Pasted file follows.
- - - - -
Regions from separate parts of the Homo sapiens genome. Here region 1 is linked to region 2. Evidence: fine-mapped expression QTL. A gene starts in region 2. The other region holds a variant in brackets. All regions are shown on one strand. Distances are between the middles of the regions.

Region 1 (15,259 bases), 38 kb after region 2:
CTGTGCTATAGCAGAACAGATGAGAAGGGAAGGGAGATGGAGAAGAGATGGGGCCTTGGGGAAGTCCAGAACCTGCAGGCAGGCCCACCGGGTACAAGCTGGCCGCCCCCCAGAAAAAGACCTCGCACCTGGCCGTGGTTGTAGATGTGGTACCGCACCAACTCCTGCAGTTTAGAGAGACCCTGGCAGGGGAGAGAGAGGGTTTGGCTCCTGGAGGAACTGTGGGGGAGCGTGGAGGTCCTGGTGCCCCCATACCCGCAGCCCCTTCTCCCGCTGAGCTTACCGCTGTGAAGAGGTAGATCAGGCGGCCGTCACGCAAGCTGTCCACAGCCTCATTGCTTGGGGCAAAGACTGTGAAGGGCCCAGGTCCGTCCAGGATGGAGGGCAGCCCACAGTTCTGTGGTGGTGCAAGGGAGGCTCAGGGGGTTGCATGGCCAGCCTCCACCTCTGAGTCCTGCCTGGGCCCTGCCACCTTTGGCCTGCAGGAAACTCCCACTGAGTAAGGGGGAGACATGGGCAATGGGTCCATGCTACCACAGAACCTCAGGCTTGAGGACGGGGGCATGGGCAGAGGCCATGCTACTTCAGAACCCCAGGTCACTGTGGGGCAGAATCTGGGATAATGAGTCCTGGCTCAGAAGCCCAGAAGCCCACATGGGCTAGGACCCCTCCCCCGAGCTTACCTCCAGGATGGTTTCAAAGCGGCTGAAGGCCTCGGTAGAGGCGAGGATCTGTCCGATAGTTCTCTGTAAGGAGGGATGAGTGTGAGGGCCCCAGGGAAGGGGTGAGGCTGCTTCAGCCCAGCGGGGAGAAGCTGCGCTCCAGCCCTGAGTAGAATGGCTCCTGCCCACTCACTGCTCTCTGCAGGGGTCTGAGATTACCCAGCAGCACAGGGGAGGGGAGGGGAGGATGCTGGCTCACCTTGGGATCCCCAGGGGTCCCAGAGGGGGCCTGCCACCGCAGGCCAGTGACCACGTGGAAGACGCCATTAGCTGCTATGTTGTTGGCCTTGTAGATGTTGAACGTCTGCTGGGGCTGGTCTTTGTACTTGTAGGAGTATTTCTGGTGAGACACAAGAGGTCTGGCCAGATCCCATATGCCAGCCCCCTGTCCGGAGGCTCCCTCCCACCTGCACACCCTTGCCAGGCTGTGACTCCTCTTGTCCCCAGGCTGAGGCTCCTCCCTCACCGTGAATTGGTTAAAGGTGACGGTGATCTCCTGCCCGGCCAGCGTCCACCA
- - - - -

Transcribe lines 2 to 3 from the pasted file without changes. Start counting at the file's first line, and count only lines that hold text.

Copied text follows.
Region 1 (15,259 bases), 38 kb after region 2:
CTGTGCTATAGCAGAACAGATGAGAAGGGAAGGGAGATGGAGAAGAGATGGGGCCTTGGGGAAGTCCAGAACCTGCAGGCAGGCCCACCGGGTACAAGCTGGCCGCCCCCCAGAAAAAGACCTCGCACCTGGCCGTGGTTGTAGATGTGGTACCGCACCAACTCCTGCAGTTTAGAGAGACCCTGGCAGGGGAGAGAGAGGGTTTGGCTCCTGGAGGAACTGTGGGGGAGCGTGGAGGTCCTGGTGCCCCCATACCCGCAGCCCCTTCTCCCGCTGAGCTTACCGCTGTGAAGAGGTAGATCAGGCGGCCGTCACGCAAGCTGTCCACAGCCTCATTGCTTGGGGCAAAGACTGTGAAGGGCCCAGGTCCGTCCAGGATGGAGGGCAGCCCACAGTTCTGTGGTGGTGCAAGGGAGGCTCAGGGGGTTGCATGGCCAGCCTCCACCTCTGAGTCCTGCCTGGGCCCTGCCACCTTTGGCCTGCAGGAAACTCCCACTGAGTAAGGGGGAGACATGGGCAATGGGTCCATGCTACCACAGAACCTCAGGCTTGAGGACGGGGGCATGGGCAGAGGCCATGCTACTTCAGAACCCCAGGTCACTGTGGGGCAGAATCTGGGATAATGAGTCCTGGCTCAGAAGCCCAGAAGCCCACATGGGCTAGGACCCCTCCCCCGAGCTTACCTCCAGGATGGTTTCAAAGCGGCTGAAGGCCTCGGTAGAGGCGAGGATCTGTCCGATAGTTCTCTGTAAGGAGGGATGAGTGTGAGGGCCCCAGGGAAGGGGTGAGGCTGCTTCAGCCCAGCGGGGAGAAGCTGCGCTCCAGCCCTGAGTAGAATGGCTCCTGCCCACTCACTGCTCTCTGCAGGGGTCTGAGATTACCCAGCAGCACAGGGGAGGGGAGGGGAGGATGCTGGCTCACCTTGGGATCCCCAGGGGTCCCAGAGGGGGCCTGCCACCGCAGGCCAGTGACCACGTGGAAGACGCCATTAGCTGCTATGTTGTTGGCCTTGTAGATGTTGAACGTCTGCTGGGGCTGGTCTTTGTACTTGTAGGAGTATTTCTGGTGAGACACAAGAGGTCTGGCCAGATCCCATATGCCAGCCCCCTGTCCGGAGGCTCCCTCCCACCTGCACACCCTTGCCAGGCTGTGACTCCTCTTGTCCCCAGGCTGAGGCTCCTCCCTCACCGTGAATTGGTTAAAGGTGACGGTGATCTCCTGCCCGGCCAGCGTCCACCA